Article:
After several weeks of rumors and uncertainty, the sagas involving Fernando Torres and Aleksandar Katai finally have a resolution for the Chicago Fire.
Torres announced Tuesday he is signing with Sagan Tosu in Japan. The Fire then wrapped up signing Katai to a permanent contract on Wednesday.
Katai, whose loan from Deportivo Alaves was set to expire at the end of July, has joined the team through 2019 with a team option for 2020.
Torres didn’t choose the Fire, but that now appears to be a good thing for multiple reasons.
Keeping Katai and not signing Torres is the best-case scenario for the Fire, which have become increasingly reliant on Katai’s attacking influence in recent weeks. Katai is tied for a team-high eight goals and has three assists. Before being kept off the score sheet in Vancouver on Saturday, Katai had scored or assisted in eight straight matches.
The timing of the two moves does seem to indicate the Fire were waiting on Torres before locking up Katai. Torres would probably have done well in MLS. He was playing in the Champions League this past season. Bastian Schweinsteiger’s easy assimilation to the league and to the Fire is proof of how a player being cast away by a top European team doesn’t mean he won’t succeed in MLS.
That said, there are a multiple reasons why failing to add Torres is a good thing for the Fire.
Could the Fire have had both Torres and Katai?
First, it wasn’t clear if the Fire could keep Katai long term while signing Torres. Katai’s salary (listed as $1.276 million by the MLS Players Union) would make him a designated player. Sam Stejskal of MLSSoccer.com reported that he won’t count as a DP until next year, however.
The Fire have two DPs on the roster, Schweinsteiger and Nikolic, and Katai’s emergence this season has made him as valuable as the other two. If it was a choice between getting Torres or keeping Katai, the latter likely was the easy decision. He’s already producing at a high level, and at 27 years old, he could potentially maintain that level for a few years.
Torres would have to assimilate to the team and the league midseason. There’s no guarantee he would be as good as Katai or that he would fit as well as the Serbian has. Plus, at 34, who knows how long Torres will keep playing and how long he will play at a reasonably high level?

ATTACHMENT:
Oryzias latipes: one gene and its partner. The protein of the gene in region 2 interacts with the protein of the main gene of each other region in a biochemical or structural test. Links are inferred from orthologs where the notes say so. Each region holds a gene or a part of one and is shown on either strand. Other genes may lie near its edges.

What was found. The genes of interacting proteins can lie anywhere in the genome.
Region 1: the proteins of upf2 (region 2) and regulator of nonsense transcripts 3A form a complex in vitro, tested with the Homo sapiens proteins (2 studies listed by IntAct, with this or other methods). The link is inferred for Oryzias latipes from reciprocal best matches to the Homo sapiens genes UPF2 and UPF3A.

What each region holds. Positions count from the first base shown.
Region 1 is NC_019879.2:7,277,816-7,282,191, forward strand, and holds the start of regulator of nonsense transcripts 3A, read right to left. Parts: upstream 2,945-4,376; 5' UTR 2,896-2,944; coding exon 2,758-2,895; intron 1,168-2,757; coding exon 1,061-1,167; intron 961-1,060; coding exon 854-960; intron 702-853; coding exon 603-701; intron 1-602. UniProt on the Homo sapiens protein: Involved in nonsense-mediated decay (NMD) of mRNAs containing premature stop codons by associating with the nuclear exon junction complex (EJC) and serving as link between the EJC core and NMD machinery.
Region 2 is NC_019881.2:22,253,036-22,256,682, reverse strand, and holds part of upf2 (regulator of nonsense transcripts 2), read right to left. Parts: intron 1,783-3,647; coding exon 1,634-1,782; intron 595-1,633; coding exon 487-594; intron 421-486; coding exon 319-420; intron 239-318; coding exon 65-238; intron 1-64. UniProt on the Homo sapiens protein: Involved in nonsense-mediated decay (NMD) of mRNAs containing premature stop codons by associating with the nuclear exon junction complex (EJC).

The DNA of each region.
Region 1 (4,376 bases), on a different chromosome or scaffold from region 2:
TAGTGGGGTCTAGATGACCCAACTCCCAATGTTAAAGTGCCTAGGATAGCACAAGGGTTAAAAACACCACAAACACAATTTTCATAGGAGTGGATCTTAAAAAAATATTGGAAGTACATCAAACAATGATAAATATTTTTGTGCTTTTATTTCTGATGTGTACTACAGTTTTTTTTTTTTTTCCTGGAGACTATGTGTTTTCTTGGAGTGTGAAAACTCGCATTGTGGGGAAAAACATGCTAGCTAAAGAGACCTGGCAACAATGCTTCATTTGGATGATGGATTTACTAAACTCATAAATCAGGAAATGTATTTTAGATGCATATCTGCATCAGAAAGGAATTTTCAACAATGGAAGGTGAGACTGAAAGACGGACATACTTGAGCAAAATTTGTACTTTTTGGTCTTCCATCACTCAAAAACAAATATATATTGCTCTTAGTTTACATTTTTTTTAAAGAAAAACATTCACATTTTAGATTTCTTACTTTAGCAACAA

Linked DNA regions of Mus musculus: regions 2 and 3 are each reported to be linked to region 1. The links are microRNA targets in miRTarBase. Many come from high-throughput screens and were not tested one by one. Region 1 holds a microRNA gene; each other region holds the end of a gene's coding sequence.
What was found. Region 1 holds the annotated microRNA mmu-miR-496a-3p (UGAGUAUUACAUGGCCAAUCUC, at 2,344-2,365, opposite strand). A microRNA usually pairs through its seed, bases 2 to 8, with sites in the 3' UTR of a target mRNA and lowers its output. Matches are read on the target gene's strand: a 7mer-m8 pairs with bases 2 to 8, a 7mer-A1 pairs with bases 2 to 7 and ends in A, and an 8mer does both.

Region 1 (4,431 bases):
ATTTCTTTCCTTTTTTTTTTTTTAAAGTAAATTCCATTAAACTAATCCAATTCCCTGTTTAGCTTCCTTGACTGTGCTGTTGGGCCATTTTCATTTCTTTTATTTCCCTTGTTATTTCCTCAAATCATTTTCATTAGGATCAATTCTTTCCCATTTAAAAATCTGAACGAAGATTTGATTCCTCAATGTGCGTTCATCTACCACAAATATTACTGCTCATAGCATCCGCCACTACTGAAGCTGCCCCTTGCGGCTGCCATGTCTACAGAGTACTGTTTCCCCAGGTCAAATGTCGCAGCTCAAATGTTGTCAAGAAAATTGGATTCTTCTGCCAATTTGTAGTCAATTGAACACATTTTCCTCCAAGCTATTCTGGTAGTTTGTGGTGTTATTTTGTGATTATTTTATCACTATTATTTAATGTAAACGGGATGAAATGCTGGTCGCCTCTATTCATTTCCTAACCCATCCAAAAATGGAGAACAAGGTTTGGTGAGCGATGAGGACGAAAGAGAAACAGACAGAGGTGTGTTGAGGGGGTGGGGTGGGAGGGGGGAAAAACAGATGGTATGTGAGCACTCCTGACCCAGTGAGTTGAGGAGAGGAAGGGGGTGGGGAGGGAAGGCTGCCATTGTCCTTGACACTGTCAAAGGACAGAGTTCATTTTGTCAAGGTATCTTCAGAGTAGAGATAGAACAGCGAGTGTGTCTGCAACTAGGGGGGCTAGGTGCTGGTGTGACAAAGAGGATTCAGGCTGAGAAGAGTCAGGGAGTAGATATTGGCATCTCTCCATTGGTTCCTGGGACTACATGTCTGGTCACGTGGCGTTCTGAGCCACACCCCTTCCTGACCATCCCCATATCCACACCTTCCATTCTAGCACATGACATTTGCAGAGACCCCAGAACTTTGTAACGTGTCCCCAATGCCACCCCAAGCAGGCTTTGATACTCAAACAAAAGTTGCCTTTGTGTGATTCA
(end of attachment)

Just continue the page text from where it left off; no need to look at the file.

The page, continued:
So, why risk the change? The Fire don’t need a big-name player as desperately as they did before Schweinsteiger came on board. Now, it’s about winning.
Another striker wouldn’t address Fire’s needs
Striker isn’t the Fire’s biggest problem. While Nikolic and Torres could have likely figured out a way to play well together, there are far more pressing needs on the team. Nikolic won the Golden Boot as a goal poacher, but hasn’t had as many chances this year. Past the halfway point of the season, Nikolic has a third (8) of his goal total (24) from last year.
His efficiency as a striker has allowed him to score, but his shot total is way down from last year. He has 28 shots so far, a pace that would have him record fewer than half as many shots as last season (118).
The Fire need chance creation. Katai has replaced David Accam’s production at winger, but the Fire are in need of a playmaker and are still without last season’s assist leader Michael de Leeuw, 31, who is on schedule to return from a torn ACL sometime in August.
The Fire also need to improve in other areas, namely finding a solid centerback partner for Johan Kappelhof. But locking up Katai is a big win. It gives the Fire one of the most dangerous wingers in the league for the next few years. Missing out on another big name (add Torres to the list with Jermaine Jones, Didier Drogba and Juan Quintero) may sting in terms of optics, but it could allow the Fire better ways to improve in 2018 and beyond.